“I’m definitely not happy with my numbers, but I can’t whine and pout right now,” he said Wednesday afternoon following the team’s practice in Nashville. “We’ve got to go out there and play and I think as of right now, with the stretch that we’ve got going, I think obviously most important are the two points we carry as a team, and we didn’t get it (against Columbus) last night, but it’s a matter of playing and helping your team win. Again, I’m definitely not satisfied with my numbers right now and I know I’ve got to pick it up and I will pick it up, so now it’s just a matter of helping the team win. Whether that’s making a defensive play, offensive play, PK, whatever it is, you’ve just got to come big in that moment.”
Lombardi expressed confidence in certain top guys being “too good of players not to figure it out,” and by the time the horn sounds on the 82nd game on the season, there’s a good chance he’ll have emerged as the team’s leading scorer for the 10th straight season. Right now, though, that offense hasn’t come around yet.
“I mean, it feels the same [as previous seasons],” he said. “You’re just trying to play a complete game and then sometimes the offense takes a bit of a hit, sometimes you’re better offensively than defensively, so you’re just trying to find the balance and the creativity and the responsibility of all over the ice at the same time. So, it’s sometimes a little bit tougher, but I still think it’s nothing I can’t handle.”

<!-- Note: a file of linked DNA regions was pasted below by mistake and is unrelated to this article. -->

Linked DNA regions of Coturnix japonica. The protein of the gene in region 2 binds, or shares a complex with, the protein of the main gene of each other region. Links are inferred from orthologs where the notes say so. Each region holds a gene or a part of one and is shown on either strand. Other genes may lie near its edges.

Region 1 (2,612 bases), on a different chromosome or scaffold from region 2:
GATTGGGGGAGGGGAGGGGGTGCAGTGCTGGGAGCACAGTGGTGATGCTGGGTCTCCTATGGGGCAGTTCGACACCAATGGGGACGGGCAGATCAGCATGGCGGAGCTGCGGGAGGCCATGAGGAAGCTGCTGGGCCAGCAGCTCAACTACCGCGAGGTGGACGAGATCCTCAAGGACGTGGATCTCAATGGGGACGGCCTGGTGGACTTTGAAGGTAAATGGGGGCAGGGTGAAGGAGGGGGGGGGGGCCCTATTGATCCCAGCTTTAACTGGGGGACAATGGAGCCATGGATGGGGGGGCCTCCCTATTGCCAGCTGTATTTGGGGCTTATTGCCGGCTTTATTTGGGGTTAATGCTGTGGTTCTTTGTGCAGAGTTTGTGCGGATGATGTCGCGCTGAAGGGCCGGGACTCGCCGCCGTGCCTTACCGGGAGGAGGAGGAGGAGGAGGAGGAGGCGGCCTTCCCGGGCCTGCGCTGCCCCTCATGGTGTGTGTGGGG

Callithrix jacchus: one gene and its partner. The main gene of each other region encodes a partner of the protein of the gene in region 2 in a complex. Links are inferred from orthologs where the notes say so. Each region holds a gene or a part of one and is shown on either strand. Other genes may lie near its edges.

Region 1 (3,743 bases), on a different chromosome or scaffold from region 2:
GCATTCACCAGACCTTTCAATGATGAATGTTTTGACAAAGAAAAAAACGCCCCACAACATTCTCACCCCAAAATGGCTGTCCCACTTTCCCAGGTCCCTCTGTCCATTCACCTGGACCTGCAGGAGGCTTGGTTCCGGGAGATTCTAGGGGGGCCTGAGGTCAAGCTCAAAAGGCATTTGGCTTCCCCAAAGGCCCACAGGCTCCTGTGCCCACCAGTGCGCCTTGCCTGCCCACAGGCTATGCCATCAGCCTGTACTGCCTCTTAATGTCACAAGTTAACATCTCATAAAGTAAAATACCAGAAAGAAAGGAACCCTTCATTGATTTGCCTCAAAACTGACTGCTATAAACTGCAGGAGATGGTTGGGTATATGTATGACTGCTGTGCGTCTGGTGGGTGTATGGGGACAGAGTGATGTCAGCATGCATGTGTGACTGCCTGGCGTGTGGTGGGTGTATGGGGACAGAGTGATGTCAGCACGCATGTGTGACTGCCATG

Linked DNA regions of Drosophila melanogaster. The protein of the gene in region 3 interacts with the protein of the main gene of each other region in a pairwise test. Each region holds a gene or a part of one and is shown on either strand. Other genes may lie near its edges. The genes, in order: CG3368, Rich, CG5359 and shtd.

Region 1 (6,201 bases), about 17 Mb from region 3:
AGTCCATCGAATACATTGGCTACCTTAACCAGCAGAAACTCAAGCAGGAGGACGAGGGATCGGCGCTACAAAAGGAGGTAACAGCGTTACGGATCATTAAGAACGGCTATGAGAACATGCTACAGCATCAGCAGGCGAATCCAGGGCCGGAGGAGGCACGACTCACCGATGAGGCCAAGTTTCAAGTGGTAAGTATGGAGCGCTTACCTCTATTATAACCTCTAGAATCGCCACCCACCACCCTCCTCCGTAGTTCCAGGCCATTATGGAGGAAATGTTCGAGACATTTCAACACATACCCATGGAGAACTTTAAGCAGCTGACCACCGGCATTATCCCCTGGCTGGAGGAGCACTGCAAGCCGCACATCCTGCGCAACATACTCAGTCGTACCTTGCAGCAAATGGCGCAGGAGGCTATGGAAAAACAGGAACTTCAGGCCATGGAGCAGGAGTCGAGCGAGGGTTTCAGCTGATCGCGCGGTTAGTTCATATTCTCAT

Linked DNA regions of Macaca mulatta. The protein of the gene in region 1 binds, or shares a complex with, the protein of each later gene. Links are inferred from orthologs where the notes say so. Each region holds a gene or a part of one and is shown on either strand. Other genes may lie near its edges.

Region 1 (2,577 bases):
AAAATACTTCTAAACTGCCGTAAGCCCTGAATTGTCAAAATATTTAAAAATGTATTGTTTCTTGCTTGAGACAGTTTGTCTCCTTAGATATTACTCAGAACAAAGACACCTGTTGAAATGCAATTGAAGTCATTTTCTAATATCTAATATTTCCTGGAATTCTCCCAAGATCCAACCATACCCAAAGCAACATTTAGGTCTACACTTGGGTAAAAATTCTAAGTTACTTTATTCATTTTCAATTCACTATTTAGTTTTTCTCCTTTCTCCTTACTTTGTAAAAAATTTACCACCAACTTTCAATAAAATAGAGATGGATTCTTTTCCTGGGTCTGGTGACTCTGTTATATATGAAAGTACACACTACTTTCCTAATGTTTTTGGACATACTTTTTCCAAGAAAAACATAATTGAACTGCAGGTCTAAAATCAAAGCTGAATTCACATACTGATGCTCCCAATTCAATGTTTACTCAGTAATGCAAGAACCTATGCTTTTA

Kopitar, like Brown, is a universally respected leader on the team but not the type of movie highlight captain who screams and flips tables. Rather, the impression he leaves on the others in the room is represented well in his work ethic and ability to play through pain and significant injuries, having appeared in nearly 97% of all possible games since entering the league in 2006-07.
The Kings have also been a team that relies on multiple figures within its leadership structure, through players that wear letters and players that don’t. Even with Brown as the captain, Kopitar played a significant role in the club’s leadership as did Jonathan Quick, Jeff Carter, Matt Greene, Drew Doughty, and earlier, players like Willie Mitchell, Justin Williams, Robyn Regehr, Jarret Stoll, Mike Richards, and on and on. Now much of that leadership has been inherited by a younger group including Alec Martinez, Kyle Clifford and others who may have had a secondary hold on the team’s emotional reins while winning two Stanley Cups in three seasons.
So it’s not that accurate to simply say that there’s added “pressure.” There’s always been pressure on all players who’ve served in any degree of a leadership capacity.
“I mean I’ve been in this position many times before,” Kopitar said. “The captaincy is new, yes, and I’d be lying if I said that I had everything down and know what I’m doing. You know, it’s a learning process and the first year is obviously harder than any else and I’m trying to figure it out, trying to see the balance between leading the team, speaking up, you know, all of that stuff. So I’m learning, but I feel like I’m on the right path and I’m obviously going to embrace the challenge, and I’m looking forward to it.”